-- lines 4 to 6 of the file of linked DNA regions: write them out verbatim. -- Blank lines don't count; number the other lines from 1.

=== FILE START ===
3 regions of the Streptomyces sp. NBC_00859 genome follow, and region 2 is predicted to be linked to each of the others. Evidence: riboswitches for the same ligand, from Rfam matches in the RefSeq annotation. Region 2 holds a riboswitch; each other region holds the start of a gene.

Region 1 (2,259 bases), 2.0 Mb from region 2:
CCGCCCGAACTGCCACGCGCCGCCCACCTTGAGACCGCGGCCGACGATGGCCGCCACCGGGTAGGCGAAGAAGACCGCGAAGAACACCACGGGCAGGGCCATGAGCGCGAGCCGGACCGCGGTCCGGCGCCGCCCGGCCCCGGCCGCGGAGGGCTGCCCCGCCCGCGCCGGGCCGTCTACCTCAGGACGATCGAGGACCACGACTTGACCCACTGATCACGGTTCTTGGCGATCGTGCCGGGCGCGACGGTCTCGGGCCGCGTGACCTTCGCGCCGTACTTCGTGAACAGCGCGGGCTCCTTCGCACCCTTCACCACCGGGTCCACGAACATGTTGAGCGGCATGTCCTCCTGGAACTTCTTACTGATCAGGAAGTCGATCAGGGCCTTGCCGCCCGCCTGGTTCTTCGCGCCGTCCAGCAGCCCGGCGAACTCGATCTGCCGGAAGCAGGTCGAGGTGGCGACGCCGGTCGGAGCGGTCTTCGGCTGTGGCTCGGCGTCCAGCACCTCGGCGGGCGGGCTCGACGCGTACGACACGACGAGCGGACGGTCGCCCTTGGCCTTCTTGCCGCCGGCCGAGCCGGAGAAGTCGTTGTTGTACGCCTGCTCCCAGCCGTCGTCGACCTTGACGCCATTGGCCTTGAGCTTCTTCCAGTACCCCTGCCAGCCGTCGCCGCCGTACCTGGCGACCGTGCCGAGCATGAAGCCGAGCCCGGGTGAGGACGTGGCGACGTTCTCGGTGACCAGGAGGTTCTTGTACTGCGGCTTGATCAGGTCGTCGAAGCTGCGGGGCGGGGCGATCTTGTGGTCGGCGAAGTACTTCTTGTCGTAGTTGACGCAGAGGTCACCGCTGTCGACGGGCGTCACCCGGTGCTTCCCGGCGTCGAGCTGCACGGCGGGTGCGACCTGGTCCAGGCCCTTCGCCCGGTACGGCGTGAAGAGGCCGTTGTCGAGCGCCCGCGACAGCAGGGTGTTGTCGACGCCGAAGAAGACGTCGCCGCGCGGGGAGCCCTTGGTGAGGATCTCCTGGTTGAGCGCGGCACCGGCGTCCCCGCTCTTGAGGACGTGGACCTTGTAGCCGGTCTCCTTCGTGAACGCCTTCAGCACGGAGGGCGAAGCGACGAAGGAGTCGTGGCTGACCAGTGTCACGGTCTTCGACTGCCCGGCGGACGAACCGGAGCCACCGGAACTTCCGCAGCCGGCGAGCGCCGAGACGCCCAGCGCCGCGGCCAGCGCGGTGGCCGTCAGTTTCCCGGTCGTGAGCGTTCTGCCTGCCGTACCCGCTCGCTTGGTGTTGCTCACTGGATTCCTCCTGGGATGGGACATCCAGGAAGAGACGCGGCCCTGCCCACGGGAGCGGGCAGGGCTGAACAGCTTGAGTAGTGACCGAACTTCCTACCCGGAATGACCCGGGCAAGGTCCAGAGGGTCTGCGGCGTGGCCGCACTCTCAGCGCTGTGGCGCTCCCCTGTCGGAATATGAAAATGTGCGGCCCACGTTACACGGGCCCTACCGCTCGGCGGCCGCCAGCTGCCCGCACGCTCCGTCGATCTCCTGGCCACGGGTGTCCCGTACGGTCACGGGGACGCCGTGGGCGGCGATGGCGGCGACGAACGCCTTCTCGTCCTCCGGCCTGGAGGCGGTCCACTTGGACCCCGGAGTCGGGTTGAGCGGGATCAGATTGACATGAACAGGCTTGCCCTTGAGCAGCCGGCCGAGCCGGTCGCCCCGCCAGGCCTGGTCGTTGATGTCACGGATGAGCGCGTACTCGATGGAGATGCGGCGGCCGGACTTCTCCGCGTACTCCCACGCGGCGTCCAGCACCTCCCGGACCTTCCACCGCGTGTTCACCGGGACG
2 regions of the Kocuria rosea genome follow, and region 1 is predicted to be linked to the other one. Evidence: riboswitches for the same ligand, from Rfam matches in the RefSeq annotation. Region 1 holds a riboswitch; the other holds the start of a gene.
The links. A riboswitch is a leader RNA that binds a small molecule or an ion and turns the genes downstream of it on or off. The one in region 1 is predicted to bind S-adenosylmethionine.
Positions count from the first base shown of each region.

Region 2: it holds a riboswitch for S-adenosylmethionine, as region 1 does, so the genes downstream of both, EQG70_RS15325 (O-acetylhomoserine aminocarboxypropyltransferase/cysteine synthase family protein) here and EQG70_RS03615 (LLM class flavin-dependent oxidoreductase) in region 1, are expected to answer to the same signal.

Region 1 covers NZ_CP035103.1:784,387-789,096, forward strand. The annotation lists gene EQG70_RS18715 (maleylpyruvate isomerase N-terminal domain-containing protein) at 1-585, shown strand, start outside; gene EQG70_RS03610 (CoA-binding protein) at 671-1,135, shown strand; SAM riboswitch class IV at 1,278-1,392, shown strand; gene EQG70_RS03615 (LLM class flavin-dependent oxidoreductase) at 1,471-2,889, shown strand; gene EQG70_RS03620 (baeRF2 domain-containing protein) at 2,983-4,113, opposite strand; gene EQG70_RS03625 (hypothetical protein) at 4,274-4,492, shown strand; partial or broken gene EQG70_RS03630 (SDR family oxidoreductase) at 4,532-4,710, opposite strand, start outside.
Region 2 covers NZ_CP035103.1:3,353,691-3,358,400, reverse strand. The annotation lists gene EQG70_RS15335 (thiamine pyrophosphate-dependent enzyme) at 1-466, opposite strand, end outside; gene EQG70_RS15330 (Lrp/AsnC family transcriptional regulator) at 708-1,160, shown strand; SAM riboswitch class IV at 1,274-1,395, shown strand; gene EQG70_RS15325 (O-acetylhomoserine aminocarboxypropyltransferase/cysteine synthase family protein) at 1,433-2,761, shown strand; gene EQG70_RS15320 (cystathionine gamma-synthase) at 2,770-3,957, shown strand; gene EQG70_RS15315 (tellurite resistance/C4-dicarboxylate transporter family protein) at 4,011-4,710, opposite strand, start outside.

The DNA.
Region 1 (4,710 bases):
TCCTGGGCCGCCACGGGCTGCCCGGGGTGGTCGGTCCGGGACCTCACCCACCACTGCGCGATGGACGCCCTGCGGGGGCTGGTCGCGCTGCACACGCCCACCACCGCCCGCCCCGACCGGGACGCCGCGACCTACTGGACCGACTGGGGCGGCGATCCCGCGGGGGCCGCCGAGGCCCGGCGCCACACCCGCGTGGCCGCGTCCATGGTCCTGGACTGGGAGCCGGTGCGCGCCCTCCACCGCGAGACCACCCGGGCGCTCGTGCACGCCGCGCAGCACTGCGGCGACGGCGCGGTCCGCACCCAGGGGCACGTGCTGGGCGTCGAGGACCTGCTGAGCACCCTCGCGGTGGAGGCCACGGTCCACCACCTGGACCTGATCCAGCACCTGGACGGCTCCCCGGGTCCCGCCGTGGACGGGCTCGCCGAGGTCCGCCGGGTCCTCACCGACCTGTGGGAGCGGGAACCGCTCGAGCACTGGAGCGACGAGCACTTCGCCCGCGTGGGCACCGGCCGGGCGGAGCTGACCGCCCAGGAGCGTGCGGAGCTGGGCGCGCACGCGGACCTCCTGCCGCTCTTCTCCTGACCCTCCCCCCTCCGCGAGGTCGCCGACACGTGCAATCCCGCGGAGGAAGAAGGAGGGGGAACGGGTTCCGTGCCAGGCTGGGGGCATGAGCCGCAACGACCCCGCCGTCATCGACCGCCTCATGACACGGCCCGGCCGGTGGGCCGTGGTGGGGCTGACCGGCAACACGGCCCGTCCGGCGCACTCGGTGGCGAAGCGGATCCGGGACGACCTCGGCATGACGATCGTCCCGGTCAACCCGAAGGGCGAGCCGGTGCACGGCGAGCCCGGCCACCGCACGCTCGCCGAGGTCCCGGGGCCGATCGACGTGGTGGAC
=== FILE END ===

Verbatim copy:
2 regions of the Kocuria rosea genome follow, and region 1 is predicted to be linked to the other one. Evidence: riboswitches for the same ligand, from Rfam matches in the RefSeq annotation. Region 1 holds a riboswitch; the other holds the start of a gene.
The links. A riboswitch is a leader RNA that binds a small molecule or an ion and turns the genes downstream of it on or off. The one in region 1 is predicted to bind S-adenosylmethionine.
Positions count from the first base shown of each region.